The payment services behemoth intends to enable user transactions via digital wallets or CBDC-enabled Visa cards
International payment services company Visa has partnered with software tech firm ConsenSys to create on-ramp tech for Central Bank Digital Currencies (CBDCs). The partnership reported first by Bloomberg earlier today seeks to advance sovereign digital currency networks.
Visa said it would build a CBDC sandbox that will be available in the coming spring. This isolated testing environment would help central banks test CBDC prototypes and pilot programs. The global financial company hopes that this initiative will help bridge the existing rift between financial systems and CBDCs
“We’ve spoken with nearly 30 central banks to understand their perspectives on CBDCs and to identify the ways in which our network, infrastructure and value-added services can support them,” a spokesperson told Blockworks.
The head of CBDC at Visa, Catherine Gu, explained that the technology would allow users to transact in CBDCs from their digital wallets or CBDC-enabled Visa cards at all Visa merchants. She noted that the next few years would be critical in understanding the role that CBDCs will play and how different forms of money will coexist with payment systems – the latter a challenge at present.
Centralised or decentralised?
Visa could be working to lay down relevant tech to embrace the idea of a CBDC, but Minnesota rep Tom Emmer is not convinced of the digital asset. Though a widely-known crypto enthusiast, he has never been a fan of CBDCs as his preference lies in a decentralised digital asset.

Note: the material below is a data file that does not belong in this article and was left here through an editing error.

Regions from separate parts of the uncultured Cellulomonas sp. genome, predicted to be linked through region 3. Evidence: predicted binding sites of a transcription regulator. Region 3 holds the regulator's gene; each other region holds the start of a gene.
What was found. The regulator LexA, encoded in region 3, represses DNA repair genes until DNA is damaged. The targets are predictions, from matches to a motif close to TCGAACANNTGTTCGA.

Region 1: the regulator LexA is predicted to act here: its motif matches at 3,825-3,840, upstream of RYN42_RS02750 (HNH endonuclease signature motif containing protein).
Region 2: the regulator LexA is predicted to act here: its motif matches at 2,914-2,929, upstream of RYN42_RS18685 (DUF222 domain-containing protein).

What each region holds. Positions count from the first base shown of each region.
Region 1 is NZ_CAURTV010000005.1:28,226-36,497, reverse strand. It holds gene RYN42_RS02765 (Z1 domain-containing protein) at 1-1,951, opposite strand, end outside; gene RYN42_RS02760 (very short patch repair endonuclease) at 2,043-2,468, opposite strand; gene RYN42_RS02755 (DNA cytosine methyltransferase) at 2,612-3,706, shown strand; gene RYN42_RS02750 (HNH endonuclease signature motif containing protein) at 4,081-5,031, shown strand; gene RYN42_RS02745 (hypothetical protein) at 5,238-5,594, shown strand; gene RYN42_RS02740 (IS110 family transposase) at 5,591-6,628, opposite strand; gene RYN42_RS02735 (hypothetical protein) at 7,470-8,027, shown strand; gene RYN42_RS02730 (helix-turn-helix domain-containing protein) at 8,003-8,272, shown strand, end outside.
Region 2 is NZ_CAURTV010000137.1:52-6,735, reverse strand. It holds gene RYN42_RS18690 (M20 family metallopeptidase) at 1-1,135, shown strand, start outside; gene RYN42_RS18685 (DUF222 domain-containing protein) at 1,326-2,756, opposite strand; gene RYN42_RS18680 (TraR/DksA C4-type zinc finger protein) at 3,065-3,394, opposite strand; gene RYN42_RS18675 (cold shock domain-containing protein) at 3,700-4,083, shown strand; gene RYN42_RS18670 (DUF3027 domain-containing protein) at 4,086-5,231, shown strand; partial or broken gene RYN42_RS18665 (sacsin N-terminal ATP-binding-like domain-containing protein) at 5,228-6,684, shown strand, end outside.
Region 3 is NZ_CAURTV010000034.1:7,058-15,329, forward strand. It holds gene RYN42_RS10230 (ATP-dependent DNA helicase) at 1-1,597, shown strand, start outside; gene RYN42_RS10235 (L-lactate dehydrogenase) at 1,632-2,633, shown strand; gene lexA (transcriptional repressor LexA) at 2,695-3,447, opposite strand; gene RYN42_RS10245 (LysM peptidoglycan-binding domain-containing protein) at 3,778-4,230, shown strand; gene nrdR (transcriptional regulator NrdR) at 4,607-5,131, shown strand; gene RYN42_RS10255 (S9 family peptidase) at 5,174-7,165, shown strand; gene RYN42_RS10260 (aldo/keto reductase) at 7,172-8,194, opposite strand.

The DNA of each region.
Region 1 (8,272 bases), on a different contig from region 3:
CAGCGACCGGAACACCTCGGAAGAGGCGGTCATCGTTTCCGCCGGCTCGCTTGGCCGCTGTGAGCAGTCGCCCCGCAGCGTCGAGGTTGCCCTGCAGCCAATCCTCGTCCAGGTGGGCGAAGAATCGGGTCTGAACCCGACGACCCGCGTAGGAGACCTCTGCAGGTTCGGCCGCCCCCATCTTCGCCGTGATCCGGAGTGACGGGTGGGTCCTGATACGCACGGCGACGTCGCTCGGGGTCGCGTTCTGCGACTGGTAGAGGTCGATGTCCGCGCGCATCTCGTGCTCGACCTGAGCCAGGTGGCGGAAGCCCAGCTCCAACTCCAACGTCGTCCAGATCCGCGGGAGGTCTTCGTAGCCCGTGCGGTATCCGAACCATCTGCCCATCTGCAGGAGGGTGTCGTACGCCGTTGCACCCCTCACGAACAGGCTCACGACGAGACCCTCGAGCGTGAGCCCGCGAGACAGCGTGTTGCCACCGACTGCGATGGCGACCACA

Last October, he told the House Financial Services Committee that for a digital version of the dollar, a decentralised currency would offer the best option in enabling user integration into the digital financial system while maintaining user privacy.
Unlike decentralised, permissionless currencies such as Ether and Bitcoin, CBDCs are government-issued and hosted on a centralised and permissioned blockchain. Basing off that argument, Rep Emmer is now fighting CBDCs as he plans to table a bill barring the Federal Reserve from developing that currency.
He noted that the CBDCs’ centralisation of the user financial data would scale vulnerability to an attack. Additionally, he explained that the possibility of government surveillance raised privacy concerns.
As a firm operating in the payments niche, Visa has been set on exploring digital payment options in the new financial system and atop of that are CBDCs and stablecoins. In September last year, the company proposed the creation of a platform to host an interoperable environment for CBDCs and stablecoins.
Visa’s proposal would enable cross-chain interoperability via a Universal Payment Channel (UPC) hub. The hub would interjoin blockchain networks and enable safe cross-transactions.
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Author: Sam Grant